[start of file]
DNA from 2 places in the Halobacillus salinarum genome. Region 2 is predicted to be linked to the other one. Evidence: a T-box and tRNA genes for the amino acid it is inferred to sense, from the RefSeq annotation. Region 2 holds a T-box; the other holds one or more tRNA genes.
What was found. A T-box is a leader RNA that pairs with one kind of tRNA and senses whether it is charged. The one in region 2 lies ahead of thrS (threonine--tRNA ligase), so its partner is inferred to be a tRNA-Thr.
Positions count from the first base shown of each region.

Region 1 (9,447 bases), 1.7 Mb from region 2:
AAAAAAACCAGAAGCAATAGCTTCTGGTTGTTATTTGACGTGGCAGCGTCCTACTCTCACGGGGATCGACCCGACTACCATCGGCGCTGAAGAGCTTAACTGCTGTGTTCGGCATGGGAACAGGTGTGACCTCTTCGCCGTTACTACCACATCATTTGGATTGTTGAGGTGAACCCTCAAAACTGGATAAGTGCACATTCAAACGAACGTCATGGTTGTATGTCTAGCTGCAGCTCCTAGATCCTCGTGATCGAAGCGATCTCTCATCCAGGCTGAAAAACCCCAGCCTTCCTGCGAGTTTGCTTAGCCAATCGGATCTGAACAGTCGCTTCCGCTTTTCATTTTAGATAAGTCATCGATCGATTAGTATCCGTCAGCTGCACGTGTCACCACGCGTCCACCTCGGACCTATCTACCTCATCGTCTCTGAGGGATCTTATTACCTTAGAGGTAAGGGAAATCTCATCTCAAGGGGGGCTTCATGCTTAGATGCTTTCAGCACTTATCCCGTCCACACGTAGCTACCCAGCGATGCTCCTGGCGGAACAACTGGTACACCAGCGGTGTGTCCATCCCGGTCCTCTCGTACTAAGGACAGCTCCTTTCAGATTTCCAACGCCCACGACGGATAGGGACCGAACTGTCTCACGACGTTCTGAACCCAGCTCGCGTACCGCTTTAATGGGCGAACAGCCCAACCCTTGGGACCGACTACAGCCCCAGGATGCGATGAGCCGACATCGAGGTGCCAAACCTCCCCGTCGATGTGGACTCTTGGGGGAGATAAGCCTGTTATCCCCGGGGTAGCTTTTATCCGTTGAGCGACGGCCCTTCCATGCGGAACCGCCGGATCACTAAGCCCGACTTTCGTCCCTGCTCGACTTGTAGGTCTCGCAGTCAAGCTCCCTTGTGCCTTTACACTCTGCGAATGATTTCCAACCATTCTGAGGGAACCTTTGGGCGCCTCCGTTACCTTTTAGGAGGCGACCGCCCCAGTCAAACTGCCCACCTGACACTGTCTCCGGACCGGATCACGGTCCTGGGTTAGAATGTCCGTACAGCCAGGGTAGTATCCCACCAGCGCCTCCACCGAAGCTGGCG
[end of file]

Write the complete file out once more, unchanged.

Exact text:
DNA from 2 places in the Halobacillus salinarum genome. Region 2 is predicted to be linked to the other one. Evidence: a T-box and tRNA genes for the amino acid it is inferred to sense, from the RefSeq annotation. Region 2 holds a T-box; the other holds one or more tRNA genes.
What was found. A T-box is a leader RNA that pairs with one kind of tRNA and senses whether it is charged. The one in region 2 lies ahead of thrS (threonine--tRNA ligase), so its partner is inferred to be a tRNA-Thr.
Positions count from the first base shown of each region.

Region 1 (9,447 bases), 1.7 Mb from region 2:
AAAAAAACCAGAAGCAATAGCTTCTGGTTGTTATTTGACGTGGCAGCGTCCTACTCTCACGGGGATCGACCCGACTACCATCGGCGCTGAAGAGCTTAACTGCTGTGTTCGGCATGGGAACAGGTGTGACCTCTTCGCCGTTACTACCACATCATTTGGATTGTTGAGGTGAACCCTCAAAACTGGATAAGTGCACATTCAAACGAACGTCATGGTTGTATGTCTAGCTGCAGCTCCTAGATCCTCGTGATCGAAGCGATCTCTCATCCAGGCTGAAAAACCCCAGCCTTCCTGCGAGTTTGCTTAGCCAATCGGATCTGAACAGTCGCTTCCGCTTTTCATTTTAGATAAGTCATCGATCGATTAGTATCCGTCAGCTGCACGTGTCACCACGCGTCCACCTCGGACCTATCTACCTCATCGTCTCTGAGGGATCTTATTACCTTAGAGGTAAGGGAAATCTCATCTCAAGGGGGGCTTCATGCTTAGATGCTTTCAGCACTTATCCCGTCCACACGTAGCTACCCAGCGATGCTCCTGGCGGAACAACTGGTACACCAGCGGTGTGTCCATCCCGGTCCTCTCGTACTAAGGACAGCTCCTTTCAGATTTCCAACGCCCACGACGGATAGGGACCGAACTGTCTCACGACGTTCTGAACCCAGCTCGCGTACCGCTTTAATGGGCGAACAGCCCAACCCTTGGGACCGACTACAGCCCCAGGATGCGATGAGCCGACATCGAGGTGCCAAACCTCCCCGTCGATGTGGACTCTTGGGGGAGATAAGCCTGTTATCCCCGGGGTAGCTTTTATCCGTTGAGCGACGGCCCTTCCATGCGGAACCGCCGGATCACTAAGCCCGACTTTCGTCCCTGCTCGACTTGTAGGTCTCGCAGTCAAGCTCCCTTGTGCCTTTACACTCTGCGAATGATTTCCAACCATTCTGAGGGAACCTTTGGGCGCCTCCGTTACCTTTTAGGAGGCGACCGCCCCAGTCAAACTGCCCACCTGACACTGTCTCCGGACCGGATCACGGTCCTGGGTTAGAATGTCCGTACAGCCAGGGTAGTATCCCACCAGCGCCTCCACCGAAGCTGGCG